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Middle Eastern Athletes Eager for Athletic Hijab

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Copyright 2017 The Buffalo News
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The Buffalo News (New York)

 

Nike, a company whose brand is estimated to be worth $27 billion, understands the difference that apparel can make to an athlete. And like any successful business, it knows that the world is full of potential customers. So in its latest market expansion, the brand has turned to the Middle East, where female athletes have begun to come into their own over the last few years.

Related: Nike Releases Hijab Line for Female Muslim Athletes

In March, Nike announced it would release a Pro Hijab for female Muslim athletes in spring 2018. The hijab, which is expected to cost $35, is made of a lightweight, stretchy mesh polyester and will come in gray, black and obsidian. Through several stages of development, the product was tested by a group that included Zahra Lari, the first figure skater from the United Arab Emirates to compete internationally; Manal Rostom, a runner and triathlete living in Dubai; and Amna Al Haddad, an Olympic weightlifter from the UAE.

The move followed Nike's release of an Arabic version of its Nike & Training Club app early last year and the beginning of a campaign featuring five female athletes from the Arab region with the tagline "What will they say about you?" last month.

"There weren't any hijabi athletes to look up to when I was growing up, and I had to be my own pioneer, and now girls today have women like Amna Al Haddad and Zahra Lari to look to as role models, which is so inspiring," Rostom wrote over WhatsApp. "For young girls to see these women and to see this revolutionary shift will change the face of sport for Muslim Arab girls, whether they wear a hijab or not."

Female athletes in the Middle East are a young but growing group. In the 2012 Summer Games, Brunei, Qatar and Saudi Arabia became the last three countries competing at the Olympics to send women. That same year, Egypt's contingent had 37 women, the highest number since it entered the Games in 1912.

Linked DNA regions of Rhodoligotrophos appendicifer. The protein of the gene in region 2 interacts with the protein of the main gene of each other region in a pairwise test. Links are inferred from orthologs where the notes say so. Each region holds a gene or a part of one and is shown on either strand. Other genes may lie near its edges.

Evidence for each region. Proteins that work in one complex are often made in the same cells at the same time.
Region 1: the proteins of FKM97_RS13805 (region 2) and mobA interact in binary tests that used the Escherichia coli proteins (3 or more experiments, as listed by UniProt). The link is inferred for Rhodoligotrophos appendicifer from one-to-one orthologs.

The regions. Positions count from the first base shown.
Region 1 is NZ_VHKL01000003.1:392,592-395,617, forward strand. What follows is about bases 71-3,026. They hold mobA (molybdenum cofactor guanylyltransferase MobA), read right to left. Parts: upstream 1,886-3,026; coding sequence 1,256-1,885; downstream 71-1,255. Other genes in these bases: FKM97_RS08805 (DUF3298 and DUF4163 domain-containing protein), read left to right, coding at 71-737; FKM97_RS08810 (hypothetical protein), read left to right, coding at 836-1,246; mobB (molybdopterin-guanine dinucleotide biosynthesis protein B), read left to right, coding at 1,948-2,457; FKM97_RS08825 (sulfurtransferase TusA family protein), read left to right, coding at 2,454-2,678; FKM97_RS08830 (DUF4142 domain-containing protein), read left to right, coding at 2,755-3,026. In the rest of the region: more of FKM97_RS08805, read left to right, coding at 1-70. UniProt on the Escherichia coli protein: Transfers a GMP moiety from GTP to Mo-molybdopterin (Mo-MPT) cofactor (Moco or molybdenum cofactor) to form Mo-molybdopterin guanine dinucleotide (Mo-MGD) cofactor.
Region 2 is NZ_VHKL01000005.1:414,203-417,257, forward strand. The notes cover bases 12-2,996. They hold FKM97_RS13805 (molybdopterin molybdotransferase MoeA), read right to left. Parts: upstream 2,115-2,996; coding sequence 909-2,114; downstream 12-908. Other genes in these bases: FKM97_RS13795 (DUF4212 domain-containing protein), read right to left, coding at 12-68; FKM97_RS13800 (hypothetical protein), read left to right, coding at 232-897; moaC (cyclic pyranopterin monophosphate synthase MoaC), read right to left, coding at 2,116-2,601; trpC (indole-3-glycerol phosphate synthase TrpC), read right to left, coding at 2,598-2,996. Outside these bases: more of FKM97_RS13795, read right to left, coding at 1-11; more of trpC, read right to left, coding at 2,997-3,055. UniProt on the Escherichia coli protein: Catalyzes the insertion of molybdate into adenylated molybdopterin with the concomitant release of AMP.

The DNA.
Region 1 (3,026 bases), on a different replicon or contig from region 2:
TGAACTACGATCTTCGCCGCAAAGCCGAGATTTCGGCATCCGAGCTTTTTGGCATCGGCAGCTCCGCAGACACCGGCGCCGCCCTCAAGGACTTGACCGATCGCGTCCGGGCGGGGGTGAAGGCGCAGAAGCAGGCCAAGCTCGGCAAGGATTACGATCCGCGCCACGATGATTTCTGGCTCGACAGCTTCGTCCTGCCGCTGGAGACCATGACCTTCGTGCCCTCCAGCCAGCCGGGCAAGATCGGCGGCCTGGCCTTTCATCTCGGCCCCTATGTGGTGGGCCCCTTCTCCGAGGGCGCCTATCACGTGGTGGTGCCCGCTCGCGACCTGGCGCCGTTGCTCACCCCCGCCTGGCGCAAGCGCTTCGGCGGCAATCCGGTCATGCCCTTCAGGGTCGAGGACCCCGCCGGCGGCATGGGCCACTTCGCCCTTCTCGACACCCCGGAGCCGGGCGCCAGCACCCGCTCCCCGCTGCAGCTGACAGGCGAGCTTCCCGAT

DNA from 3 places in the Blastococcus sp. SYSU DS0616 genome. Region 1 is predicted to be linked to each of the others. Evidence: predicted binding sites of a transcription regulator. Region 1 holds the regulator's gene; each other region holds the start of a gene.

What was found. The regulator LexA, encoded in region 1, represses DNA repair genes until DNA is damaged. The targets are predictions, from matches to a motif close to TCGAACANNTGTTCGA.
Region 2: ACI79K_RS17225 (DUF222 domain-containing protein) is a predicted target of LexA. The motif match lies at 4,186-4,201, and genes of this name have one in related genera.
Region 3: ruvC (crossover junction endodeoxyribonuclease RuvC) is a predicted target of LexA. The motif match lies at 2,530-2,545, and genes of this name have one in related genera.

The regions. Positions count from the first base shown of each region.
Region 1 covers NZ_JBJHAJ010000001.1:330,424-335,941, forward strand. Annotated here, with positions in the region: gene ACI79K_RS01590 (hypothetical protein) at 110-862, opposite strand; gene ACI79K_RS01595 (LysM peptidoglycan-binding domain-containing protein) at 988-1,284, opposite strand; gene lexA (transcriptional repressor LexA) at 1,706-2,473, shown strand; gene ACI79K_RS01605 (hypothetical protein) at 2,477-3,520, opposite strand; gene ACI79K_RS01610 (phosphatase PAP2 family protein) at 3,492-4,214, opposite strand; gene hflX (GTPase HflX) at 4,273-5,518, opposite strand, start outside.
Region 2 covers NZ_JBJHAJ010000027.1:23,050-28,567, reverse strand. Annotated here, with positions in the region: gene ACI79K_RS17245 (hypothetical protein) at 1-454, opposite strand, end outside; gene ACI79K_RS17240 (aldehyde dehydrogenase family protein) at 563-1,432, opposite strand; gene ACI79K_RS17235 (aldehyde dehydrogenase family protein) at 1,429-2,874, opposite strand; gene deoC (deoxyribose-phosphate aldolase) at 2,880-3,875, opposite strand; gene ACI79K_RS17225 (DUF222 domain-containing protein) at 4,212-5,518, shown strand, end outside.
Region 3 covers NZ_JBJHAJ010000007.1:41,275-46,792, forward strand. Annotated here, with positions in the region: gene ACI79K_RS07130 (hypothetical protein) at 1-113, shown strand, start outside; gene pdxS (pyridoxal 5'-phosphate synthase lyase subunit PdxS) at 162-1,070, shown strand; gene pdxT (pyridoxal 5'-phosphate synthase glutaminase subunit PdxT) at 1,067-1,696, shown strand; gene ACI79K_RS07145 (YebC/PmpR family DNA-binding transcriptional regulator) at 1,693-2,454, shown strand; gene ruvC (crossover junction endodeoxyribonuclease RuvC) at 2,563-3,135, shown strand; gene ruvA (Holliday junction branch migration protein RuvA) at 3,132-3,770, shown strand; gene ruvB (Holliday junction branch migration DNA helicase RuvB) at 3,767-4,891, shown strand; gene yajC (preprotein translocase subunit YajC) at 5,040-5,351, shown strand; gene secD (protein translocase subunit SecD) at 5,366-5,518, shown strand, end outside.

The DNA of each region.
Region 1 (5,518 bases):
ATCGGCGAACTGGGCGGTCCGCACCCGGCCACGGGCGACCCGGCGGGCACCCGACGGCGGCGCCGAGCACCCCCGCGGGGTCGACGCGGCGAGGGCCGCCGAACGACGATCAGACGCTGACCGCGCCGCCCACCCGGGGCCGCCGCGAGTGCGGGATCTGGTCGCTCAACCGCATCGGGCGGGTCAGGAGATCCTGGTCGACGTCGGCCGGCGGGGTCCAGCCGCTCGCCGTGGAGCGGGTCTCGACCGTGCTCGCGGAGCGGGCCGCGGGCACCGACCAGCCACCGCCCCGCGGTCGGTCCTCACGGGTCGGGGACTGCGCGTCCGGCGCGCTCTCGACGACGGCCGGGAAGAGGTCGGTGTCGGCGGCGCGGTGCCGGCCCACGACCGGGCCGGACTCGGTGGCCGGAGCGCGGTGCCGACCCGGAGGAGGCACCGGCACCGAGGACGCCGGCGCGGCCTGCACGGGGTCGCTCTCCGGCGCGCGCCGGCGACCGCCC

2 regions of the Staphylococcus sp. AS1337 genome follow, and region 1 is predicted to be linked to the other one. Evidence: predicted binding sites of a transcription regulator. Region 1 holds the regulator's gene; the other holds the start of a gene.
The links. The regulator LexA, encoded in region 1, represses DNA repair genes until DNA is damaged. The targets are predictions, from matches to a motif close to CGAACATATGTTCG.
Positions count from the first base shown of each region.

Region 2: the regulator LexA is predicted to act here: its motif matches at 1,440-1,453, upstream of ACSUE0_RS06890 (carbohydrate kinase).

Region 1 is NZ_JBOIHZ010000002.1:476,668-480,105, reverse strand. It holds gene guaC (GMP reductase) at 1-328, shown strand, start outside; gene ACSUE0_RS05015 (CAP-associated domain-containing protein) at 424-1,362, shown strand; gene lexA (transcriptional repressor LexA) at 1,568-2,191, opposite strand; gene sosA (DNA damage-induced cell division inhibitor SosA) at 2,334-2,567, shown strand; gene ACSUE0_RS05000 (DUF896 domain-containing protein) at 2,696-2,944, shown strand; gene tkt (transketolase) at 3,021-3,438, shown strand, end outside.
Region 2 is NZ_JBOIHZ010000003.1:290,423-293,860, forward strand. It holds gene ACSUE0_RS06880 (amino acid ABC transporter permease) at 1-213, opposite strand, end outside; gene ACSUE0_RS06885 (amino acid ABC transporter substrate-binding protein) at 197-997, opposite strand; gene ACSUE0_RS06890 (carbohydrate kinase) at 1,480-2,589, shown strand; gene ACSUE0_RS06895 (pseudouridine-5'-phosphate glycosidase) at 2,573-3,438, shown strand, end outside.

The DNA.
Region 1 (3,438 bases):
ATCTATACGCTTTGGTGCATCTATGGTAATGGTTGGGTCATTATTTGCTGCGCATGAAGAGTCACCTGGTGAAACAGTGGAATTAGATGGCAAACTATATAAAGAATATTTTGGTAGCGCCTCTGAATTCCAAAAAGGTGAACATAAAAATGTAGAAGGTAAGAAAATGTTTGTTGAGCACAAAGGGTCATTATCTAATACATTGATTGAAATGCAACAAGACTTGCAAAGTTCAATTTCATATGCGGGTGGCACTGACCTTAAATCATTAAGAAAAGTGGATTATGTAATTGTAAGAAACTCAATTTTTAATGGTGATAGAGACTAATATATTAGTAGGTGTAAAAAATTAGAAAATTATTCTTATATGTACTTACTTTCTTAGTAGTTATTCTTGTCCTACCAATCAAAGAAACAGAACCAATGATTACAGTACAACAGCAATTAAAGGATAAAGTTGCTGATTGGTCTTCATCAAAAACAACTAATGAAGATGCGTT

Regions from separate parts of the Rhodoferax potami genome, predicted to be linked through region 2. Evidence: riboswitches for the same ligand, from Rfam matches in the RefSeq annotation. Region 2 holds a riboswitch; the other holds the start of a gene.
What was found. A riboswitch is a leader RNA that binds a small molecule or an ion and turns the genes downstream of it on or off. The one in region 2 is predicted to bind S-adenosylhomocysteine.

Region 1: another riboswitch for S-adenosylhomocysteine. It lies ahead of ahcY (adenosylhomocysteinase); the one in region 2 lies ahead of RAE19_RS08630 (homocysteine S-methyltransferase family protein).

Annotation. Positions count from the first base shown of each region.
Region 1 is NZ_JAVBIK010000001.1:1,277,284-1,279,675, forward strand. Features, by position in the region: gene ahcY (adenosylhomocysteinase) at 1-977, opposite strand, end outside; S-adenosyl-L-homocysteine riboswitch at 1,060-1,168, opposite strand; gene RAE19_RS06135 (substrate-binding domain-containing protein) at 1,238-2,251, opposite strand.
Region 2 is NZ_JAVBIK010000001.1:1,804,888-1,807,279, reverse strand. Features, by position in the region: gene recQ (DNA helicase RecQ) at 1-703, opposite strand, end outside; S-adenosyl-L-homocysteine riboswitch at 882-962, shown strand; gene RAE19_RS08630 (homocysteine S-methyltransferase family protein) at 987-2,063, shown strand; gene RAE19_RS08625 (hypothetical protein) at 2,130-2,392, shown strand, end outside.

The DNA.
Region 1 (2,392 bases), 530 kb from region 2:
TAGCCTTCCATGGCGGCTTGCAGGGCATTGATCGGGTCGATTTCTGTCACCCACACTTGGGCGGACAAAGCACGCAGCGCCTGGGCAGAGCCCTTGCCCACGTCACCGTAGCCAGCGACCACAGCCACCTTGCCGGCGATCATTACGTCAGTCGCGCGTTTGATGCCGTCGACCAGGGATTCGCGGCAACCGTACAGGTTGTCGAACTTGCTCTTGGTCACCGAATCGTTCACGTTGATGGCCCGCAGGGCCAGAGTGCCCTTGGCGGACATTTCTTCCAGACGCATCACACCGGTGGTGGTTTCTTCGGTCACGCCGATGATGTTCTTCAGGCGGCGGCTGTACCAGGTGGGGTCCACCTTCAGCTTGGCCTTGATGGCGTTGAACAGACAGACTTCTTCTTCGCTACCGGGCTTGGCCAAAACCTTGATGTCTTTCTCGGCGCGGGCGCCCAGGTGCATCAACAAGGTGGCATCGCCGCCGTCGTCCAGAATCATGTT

The presence of hijabi-wearing athletes such as boxer Arifa Bseiso, fencer Ibtihaj Muhammad (who became the first hijabi American to compete at the Olympics for the United States last year) and triathlete Najla Al Jeraiwi has become increasingly common at international competitions. But it was only in 2014 that FIFA, the international soccer organization, lifted its ban on religious headgear. This month, The basketball organization FIBA voted to overturn its ban on religious head coverings.

Beyond bans, there is the issue of comfort. Female Muslim athletes have struggled with finding headgear that will not slow them down or distract them from arduous physical exercise. It was Haddad's difficulty in acquiring a hijab that met her requirements for competition — namely, that it would not shift when she moved and that it would be more breathable — that inspired the Pro Hijab project.

Rostom explained that she usually buys a special two-piece hijab in Kuwait that is made with polyester and cotton. "Cotton is extremely uncomfortable, especially if you are training outdoors or if you are running long distances, and especially when we live in one the hottest countries in the world," she said.

There are companies that manufacture sport-specific hijabs, such as Capsters in the Netherlands and Friniggi in Botswana, but none with the global reach of Nike.

"For us, we come up with ideas, and ways to be comfortable in what we wear, but to have the No. 1 sport and fitness brand in the world facilitate this process for us?" Rostom wrote. "To provide something we can grab and wear in 10 seconds? It's going to change everything."

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May 20, 2017
 
 
 

 

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